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Women and Oral Health

woman holding her child and smiling

Did you know the month of May is both Women’s Health Month and Pregnancy Awareness Month? Men and women may experience many of the same oral health issues, but female hormones, which change over the course of a woman’s lifetime and especially during pregnancy, can impact how those oral health issues develop.

Knowing how hormone changes can affect women’s oral health can help you or a woman in your life get the proper preventive care to avoid more serious health conditions later on. This month, take time to learn more about the steps women can take to stay healthy.

Hormones and Women’s Oral Health

Female hormones boost blood flow to gum tissue, increasing gums’ sensitivity to plaque and bacteria, which can cause gums to swell or bleed.1 While hormonal changes may not cause gum disease, they can worsen oral health issues leading to inflammation, cold sores, dry mouth, and changes in taste. These changes often coincide with one’s menstrual cycle, as the body produces more of the hormone estrogen at certain points in a woman’s cycle.

Oral contraceptives can cause further changes to oral health. For example, if a woman is having a tooth removed while taking oral contraceptives, she may be at a higher risk for dry socket, a painful dental condition that might occur after tooth extraction. If there are any concerns about using oral contraceptives and changes to oral health, a woman can consult her physician and her dentist.

How Oral Health Can Affect an Expectant Mother and Her Baby

While hormone levels change at various times in a woman’s life, the changes that come with pregnancy are likely the most dramatic. At the same time, oral health problems during pregnancy are especially concerning as the baby may be impacted as well as the mother.

For expectant mothers, changes in hormone levels can potentially lead to gingivitis and flare-ups of pre-existing periodontal (gum) disease. Gingivitis and gum disease are also associated with premature birth and low birth weight.2

Gum disease is also associated with other health problems, including cardiovascular disease. Symptoms associated with cardiovascular disease, like high blood pressure, can in turn lead to serious conditions like preeclampsia, impacting the health of both mother and baby.3,4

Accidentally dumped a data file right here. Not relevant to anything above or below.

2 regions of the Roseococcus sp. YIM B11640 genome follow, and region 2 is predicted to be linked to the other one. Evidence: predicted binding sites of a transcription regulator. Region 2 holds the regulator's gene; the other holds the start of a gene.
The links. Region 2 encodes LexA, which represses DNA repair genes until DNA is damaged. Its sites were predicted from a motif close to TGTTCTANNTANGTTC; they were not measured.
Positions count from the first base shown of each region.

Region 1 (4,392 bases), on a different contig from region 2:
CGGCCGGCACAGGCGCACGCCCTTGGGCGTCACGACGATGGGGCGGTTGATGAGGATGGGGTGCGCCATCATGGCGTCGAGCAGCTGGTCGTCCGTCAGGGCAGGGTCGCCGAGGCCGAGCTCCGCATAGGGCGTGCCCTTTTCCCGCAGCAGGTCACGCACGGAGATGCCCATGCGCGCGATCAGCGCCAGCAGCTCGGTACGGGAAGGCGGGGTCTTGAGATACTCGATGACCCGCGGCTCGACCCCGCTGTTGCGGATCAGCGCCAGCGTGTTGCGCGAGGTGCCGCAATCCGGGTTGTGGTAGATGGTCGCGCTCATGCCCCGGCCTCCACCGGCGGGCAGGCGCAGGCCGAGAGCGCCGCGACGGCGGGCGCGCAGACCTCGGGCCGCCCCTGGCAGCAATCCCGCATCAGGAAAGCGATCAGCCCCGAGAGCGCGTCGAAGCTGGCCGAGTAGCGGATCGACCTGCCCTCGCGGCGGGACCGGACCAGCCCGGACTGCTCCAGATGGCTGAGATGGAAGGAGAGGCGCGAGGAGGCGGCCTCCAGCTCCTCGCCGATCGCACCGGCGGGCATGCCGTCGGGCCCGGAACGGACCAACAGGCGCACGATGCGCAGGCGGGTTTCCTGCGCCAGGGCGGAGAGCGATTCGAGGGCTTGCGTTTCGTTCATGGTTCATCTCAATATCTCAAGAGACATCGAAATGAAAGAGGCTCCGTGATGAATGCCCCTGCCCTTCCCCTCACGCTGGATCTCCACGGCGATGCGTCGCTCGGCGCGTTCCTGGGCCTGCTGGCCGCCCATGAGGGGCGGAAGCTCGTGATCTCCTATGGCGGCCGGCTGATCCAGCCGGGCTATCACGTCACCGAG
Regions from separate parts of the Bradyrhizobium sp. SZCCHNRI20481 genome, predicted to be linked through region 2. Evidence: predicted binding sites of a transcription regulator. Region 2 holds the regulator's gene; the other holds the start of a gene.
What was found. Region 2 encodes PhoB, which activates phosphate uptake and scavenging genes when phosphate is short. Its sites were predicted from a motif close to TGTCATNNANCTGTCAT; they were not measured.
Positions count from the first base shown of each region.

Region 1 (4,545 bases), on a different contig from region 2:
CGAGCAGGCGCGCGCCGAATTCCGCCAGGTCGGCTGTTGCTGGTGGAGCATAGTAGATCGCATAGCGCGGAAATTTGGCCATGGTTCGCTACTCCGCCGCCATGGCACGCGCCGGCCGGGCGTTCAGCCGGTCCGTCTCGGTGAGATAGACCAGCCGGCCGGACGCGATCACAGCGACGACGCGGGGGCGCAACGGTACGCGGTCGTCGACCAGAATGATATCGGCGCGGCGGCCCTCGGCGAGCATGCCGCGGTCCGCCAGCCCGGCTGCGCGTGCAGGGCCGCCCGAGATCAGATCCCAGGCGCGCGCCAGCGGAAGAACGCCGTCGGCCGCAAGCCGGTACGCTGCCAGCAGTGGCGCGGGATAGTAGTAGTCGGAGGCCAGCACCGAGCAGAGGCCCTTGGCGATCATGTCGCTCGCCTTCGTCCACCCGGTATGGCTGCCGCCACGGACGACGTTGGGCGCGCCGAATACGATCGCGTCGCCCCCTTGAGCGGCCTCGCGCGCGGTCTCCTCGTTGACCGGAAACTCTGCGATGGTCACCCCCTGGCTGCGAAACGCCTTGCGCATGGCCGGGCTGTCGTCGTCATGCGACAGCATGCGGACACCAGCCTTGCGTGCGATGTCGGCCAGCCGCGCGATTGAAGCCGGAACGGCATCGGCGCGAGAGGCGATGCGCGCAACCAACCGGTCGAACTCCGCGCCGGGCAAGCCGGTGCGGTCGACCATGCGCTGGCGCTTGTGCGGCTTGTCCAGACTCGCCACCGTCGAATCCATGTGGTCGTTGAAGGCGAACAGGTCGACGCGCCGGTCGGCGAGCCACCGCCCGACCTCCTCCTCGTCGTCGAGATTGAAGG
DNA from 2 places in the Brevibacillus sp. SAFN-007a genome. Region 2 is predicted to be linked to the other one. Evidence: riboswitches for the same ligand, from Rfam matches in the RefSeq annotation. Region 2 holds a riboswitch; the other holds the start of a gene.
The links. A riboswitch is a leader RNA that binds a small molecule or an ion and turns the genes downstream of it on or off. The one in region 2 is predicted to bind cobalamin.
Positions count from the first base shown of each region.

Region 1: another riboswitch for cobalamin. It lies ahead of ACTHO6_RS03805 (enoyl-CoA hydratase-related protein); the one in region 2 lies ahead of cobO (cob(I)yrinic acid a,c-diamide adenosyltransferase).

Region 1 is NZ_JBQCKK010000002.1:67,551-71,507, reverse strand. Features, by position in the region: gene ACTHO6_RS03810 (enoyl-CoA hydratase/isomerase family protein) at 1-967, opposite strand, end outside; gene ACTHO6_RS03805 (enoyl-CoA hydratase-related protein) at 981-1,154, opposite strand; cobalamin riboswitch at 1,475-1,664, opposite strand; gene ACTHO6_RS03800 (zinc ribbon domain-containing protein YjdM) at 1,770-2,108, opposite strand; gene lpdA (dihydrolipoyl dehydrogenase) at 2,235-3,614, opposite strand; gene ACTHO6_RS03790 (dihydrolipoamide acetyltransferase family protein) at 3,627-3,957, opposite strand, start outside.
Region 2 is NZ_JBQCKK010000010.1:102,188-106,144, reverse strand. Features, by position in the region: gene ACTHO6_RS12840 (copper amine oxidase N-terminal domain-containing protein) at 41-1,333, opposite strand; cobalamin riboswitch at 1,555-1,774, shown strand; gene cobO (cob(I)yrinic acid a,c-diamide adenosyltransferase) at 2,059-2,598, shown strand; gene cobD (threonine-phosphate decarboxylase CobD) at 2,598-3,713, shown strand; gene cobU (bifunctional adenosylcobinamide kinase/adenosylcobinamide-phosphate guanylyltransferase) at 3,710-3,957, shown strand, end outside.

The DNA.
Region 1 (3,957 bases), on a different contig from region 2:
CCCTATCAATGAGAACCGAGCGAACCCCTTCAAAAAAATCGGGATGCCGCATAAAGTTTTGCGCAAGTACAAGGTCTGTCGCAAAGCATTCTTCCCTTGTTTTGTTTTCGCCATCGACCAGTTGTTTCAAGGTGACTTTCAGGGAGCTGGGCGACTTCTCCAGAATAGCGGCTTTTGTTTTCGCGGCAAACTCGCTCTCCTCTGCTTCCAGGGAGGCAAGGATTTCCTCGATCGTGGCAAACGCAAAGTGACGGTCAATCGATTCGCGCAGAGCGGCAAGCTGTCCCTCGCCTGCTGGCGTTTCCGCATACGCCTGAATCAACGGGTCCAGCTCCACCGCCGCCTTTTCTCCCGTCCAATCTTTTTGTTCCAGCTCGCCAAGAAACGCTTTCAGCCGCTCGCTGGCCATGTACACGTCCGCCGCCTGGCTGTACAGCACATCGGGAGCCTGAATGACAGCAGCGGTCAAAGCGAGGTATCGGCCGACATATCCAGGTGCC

Prevention is key. While all of these conditions are treatable, they can be avoided altogether with proper care. Pregnancy can take a toll on a woman’s oral health, which is why it’s crucial to see a dentist for preventive care and cleanings as soon as possible. Dental cleaning and procedures for pregnant women are typically safe. The key is to promptly communicate with their dentist about the pregnancy, including how far along they are and if it is high risk.

Dental procedures such as preventive, diagnostic, and restorative treatment are safe throughout pregnancy.5 Emergency procedures like root canals may also be necessary during pregnancy as well. Someone who is expecting a baby should never postpone emergency treatment. Pregnant patients can undergo radiographic exams safely when proper precautions are taken. The use of abdominal and thyroid shielding is crucial at any stage of pregnancy to ensure the well-being of the baby and mother.

Oral Health Concerns Later in Life

During menopause, a woman may experience oral health changes such as dry mouth or potential bone loss, both of which can lead to tooth decay.6

Dry mouth occurs when one experiences a decreased flow of saliva, which is common after menopause. Saliva is the mouth’s main defense against tooth decay, and without it, teeth are more susceptible to cavities.

There are plenty of ways to manage dry mouth, such as drinking more water, eating fewer salty or spicy foods, and avoiding caffeine and tobacco. Dentists can also prescribe fluoridated toothpaste, which can help protect against tooth decay.

Due to the drop in estrogen levels that women experience after menopause, bone loss and the diagnosis of osteoporosis are more common.7 Bone loss in the jaw can lead to tooth loss, and may trigger gum disease. The dentist can identify these signs in the mouth, which is why it’s important to visit the dentist regularly.

If you or a loved one is due for a dental cleaning and exam, schedule a visit with an in-network dentist near you using our Find a Provider tool, and take action for your and your family’s oral health. If you aren’t yet enrolled in dental insurance, protect yourself and your family with one of our affordable family plan options.

 

1 https://www.mouthhealthy.org/all-topics-a-z/womens-hormones-and-dental-health

2 https://www.sydney.edu.au/news-opinion/news/2021/11/18/oral-health-in-pregnancy-could-help-reduce-risk-of-pre-term-birt.html#:~:text=Gingivitis%20releases%20inflammatory%20markers%20and,outcomes%20such%20as%20preterm%20delivery.

3 https://www.mouthhealthy.org/all-topics-a-z/heart-disease-and-oral-health/

4 https://www.healthline.com/health/high-blood-pressure-hypertension/during-pregnancy#overview1

5 https://www.ada.org/en/resources/research/science-and-research-institute/oral-health-topics/pregnancy#:~:text=Preventive%2C%20diagnostic%20and%20restorative%20dental,may%20be%20used%20during%20pregnancy.

6 https://www.mouthhealthy.org/all-topics-a-z/womens-hormones-and-dental-health

7 https://my.clevelandclinic.org/health/diseases/21837-postmenopause

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